Monday, September 5, 2011

The influence of heat on LED lighting

LED lighting is pretty much ubiquitous in machine vision these days, and for good reason: LED’s last forever and they’re totally stable.

Well that’s what we’ve been told, but it’s not completely correct. Yes, LED lighting is superior to fluorescent in that it’s a monochromatic source that shows very little intensity reduction with age, but it is vulnerable to the effects of heat.

Perhaps the biggest issue with LED’s is the risk of thermal runaway – they draw more power as they get hotter until they go bang (well actually they just die, but you get my point.) This is why it’s so important to use a current driver with LED lighting, and it’s also advisable to provide a big heat sink. But there are a couple of other issues too.

As noted in LED’s Magazine, light output reduces as temperature rises – another good reason for a big-assed heat sink – but what I find really interesting is that this effect is related to the wavelength of the LED itself. Specifically, red LED’s are much more temperature sensitive than are the blue ones. An argument for using blue or green lighting rather than red?

A second issue, noted in the LEDs Magazine article and reiterated on The Bergquist Company website, is that the wavelength of the emitted light is influenced by temperature. In fact LEDs Magazine notes an increase of as much as 0.13nm per degree C. Okay, in a factory environment that might mean a shift of only 2nm, but that could be enough to reduce the number of photons getting through a bandpass filter to your CCD.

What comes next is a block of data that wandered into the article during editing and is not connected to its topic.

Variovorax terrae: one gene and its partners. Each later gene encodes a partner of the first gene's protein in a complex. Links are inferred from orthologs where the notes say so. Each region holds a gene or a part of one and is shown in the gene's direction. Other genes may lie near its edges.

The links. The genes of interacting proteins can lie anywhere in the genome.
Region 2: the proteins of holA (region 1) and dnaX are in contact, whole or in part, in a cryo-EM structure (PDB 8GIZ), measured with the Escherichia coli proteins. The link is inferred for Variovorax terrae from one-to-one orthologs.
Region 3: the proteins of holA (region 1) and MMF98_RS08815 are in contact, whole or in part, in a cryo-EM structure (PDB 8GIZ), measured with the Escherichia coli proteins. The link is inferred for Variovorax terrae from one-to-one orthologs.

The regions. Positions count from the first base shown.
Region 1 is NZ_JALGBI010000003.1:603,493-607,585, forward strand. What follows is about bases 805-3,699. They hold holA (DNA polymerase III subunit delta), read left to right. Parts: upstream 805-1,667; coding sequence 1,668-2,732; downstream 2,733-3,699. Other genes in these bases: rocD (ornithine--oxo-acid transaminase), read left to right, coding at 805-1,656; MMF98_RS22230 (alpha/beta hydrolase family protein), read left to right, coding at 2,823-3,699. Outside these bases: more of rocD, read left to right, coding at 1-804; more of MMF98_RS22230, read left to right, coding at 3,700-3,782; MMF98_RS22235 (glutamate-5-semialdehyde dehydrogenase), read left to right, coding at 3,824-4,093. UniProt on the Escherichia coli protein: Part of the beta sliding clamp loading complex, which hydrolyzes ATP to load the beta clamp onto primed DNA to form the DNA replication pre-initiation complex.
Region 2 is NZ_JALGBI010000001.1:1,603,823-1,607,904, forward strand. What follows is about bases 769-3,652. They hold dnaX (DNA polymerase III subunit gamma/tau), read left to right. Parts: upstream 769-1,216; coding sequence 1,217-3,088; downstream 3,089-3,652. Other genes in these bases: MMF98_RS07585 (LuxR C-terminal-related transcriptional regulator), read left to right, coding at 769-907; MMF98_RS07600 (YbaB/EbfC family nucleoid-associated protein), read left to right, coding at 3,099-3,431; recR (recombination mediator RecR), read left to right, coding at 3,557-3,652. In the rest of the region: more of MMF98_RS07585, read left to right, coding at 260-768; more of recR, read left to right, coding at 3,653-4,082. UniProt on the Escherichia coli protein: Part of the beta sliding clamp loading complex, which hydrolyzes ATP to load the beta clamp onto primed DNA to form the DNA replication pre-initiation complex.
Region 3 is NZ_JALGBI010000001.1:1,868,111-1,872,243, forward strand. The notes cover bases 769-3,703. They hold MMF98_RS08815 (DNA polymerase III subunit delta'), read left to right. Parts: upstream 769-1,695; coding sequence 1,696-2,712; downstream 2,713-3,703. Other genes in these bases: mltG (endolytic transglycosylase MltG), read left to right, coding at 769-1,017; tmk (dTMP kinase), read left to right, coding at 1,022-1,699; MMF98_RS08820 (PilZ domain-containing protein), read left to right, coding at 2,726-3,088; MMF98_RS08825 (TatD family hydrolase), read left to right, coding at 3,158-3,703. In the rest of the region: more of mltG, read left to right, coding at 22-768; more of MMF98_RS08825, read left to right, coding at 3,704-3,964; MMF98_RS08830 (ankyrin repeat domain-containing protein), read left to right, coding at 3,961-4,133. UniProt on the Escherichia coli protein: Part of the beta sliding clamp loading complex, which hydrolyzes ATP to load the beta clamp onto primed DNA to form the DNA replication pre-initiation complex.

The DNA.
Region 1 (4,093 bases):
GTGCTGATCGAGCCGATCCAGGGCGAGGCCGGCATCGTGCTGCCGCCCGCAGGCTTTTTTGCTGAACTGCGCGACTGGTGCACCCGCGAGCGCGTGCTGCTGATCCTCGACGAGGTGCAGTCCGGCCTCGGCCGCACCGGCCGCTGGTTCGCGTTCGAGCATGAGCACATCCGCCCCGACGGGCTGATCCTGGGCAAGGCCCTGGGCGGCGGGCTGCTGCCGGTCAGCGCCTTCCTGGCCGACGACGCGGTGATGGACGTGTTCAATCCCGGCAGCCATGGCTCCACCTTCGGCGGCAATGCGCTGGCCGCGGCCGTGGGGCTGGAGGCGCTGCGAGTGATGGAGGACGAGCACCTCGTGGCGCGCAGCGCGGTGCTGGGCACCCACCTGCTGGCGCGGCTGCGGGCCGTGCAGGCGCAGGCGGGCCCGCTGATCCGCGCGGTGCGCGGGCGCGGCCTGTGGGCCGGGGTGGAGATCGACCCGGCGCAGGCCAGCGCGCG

So what to do? Well don’t give up on LED lighting: it’s the best we’ve got. Just be conscious that temperature can be a problem. I suggest good heat sinks and airflow are the way to build robustness into your vision system.

1 comment:

Spencer Luster said...

Good post! I knew of output power derating versus temperature, but I hadn't much considered wavelength shift before. I'll bet the issue of compatibility with bandpass filters has fooled some people before. "We're losing light -- the LED must be dying!"

With that in mind, I went to Lot-Oriel's site. An interesting find ( is that bandpass filters have temperature dependent wavelength shifts that are typically smaller magnitude than LEDs, but there is some overlap with certain types! Thus, if you're careful, you may be able to match the two up and live happily with reasonable temperature variations. We leave the details as an excersise. Meaning, of course, I'm too lazy to do it myself. :-)